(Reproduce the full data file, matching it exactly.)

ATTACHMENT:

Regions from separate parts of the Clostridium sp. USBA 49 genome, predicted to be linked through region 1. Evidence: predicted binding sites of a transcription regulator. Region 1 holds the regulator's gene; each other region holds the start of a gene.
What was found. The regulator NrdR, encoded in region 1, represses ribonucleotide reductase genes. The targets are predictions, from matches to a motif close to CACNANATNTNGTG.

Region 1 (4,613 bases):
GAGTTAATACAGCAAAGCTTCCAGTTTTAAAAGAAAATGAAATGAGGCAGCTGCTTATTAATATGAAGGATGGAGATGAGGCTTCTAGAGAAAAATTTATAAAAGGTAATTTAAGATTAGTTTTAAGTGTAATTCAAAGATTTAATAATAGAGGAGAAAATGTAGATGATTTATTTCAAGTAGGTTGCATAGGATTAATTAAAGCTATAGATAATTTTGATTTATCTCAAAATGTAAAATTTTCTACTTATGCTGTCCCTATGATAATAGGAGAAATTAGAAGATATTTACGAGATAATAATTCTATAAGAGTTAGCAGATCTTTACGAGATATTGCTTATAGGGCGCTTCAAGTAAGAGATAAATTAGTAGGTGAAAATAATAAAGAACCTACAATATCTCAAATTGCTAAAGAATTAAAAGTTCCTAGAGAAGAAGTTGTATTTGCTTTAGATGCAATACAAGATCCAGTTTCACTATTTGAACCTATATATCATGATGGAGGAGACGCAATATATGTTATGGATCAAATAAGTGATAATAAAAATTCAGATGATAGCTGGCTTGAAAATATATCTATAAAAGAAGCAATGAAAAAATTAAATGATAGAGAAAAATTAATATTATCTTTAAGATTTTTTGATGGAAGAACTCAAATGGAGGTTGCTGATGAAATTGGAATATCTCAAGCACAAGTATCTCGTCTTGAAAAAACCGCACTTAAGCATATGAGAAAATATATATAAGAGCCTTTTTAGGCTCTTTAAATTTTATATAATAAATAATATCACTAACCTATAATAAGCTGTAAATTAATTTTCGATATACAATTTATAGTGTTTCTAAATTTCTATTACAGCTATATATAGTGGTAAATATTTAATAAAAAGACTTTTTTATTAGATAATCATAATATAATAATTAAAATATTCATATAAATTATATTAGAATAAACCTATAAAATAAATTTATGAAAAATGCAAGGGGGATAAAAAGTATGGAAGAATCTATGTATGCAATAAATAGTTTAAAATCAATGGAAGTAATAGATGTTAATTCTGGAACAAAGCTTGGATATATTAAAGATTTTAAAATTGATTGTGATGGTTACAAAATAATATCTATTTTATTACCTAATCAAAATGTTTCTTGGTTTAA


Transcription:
Regions from separate parts of the Clostridium sp. USBA 49 genome, predicted to be linked through region 1. Evidence: predicted binding sites of a transcription regulator. Region 1 holds the regulator's gene; each other region holds the start of a gene.
What was found. The regulator NrdR, encoded in region 1, represses ribonucleotide reductase genes. The targets are predictions, from matches to a motif close to CACNANATNTNGTG.

Region 1 (4,613 bases):
GAGTTAATACAGCAAAGCTTCCAGTTTTAAAAGAAAATGAAATGAGGCAGCTGCTTATTAATATGAAGGATGGAGATGAGGCTTCTAGAGAAAAATTTATAAAAGGTAATTTAAGATTAGTTTTAAGTGTAATTCAAAGATTTAATAATAGAGGAGAAAATGTAGATGATTTATTTCAAGTAGGTTGCATAGGATTAATTAAAGCTATAGATAATTTTGATTTATCTCAAAATGTAAAATTTTCTACTTATGCTGTCCCTATGATAATAGGAGAAATTAGAAGATATTTACGAGATAATAATTCTATAAGAGTTAGCAGATCTTTACGAGATATTGCTTATAGGGCGCTTCAAGTAAGAGATAAATTAGTAGGTGAAAATAATAAAGAACCTACAATATCTCAAATTGCTAAAGAATTAAAAGTTCCTAGAGAAGAAGTTGTATTTGCTTTAGATGCAATACAAGATCCAGTTTCACTATTTGAACCTATATATCATGATGGAGGAGACGCAATATATGTTATGGATCAAATAAGTGATAATAAAAATTCAGATGATAGCTGGCTTGAAAATATATCTATAAAAGAAGCAATGAAAAAATTAAATGATAGAGAAAAATTAATATTATCTTTAAGATTTTTTGATGGAAGAACTCAAATGGAGGTTGCTGATGAAATTGGAATATCTCAAGCACAAGTATCTCGTCTTGAAAAAACCGCACTTAAGCATATGAGAAAATATATATAAGAGCCTTTTTAGGCTCTTTAAATTTTATATAATAAATAATATCACTAACCTATAATAAGCTGTAAATTAATTTTCGATATACAATTTATAGTGTTTCTAAATTTCTATTACAGCTATATATAGTGGTAAATATTTAATAAAAAGACTTTTTTATTAGATAATCATAATATAATAATTAAAATATTCATATAAATTATATTAGAATAAACCTATAAAATAAATTTATGAAAAATGCAAGGGGGATAAAAAGTATGGAAGAATCTATGTATGCAATAAATAGTTTAAAATCAATGGAAGTAATAGATGTTAATTCTGGAACAAAGCTTGGATATATTAAAGATTTTAAAATTGATTGTGATGGTTACAAAATAATATCTATTTTATTACCTAATCAAAATGTTTCTTGGTTTAA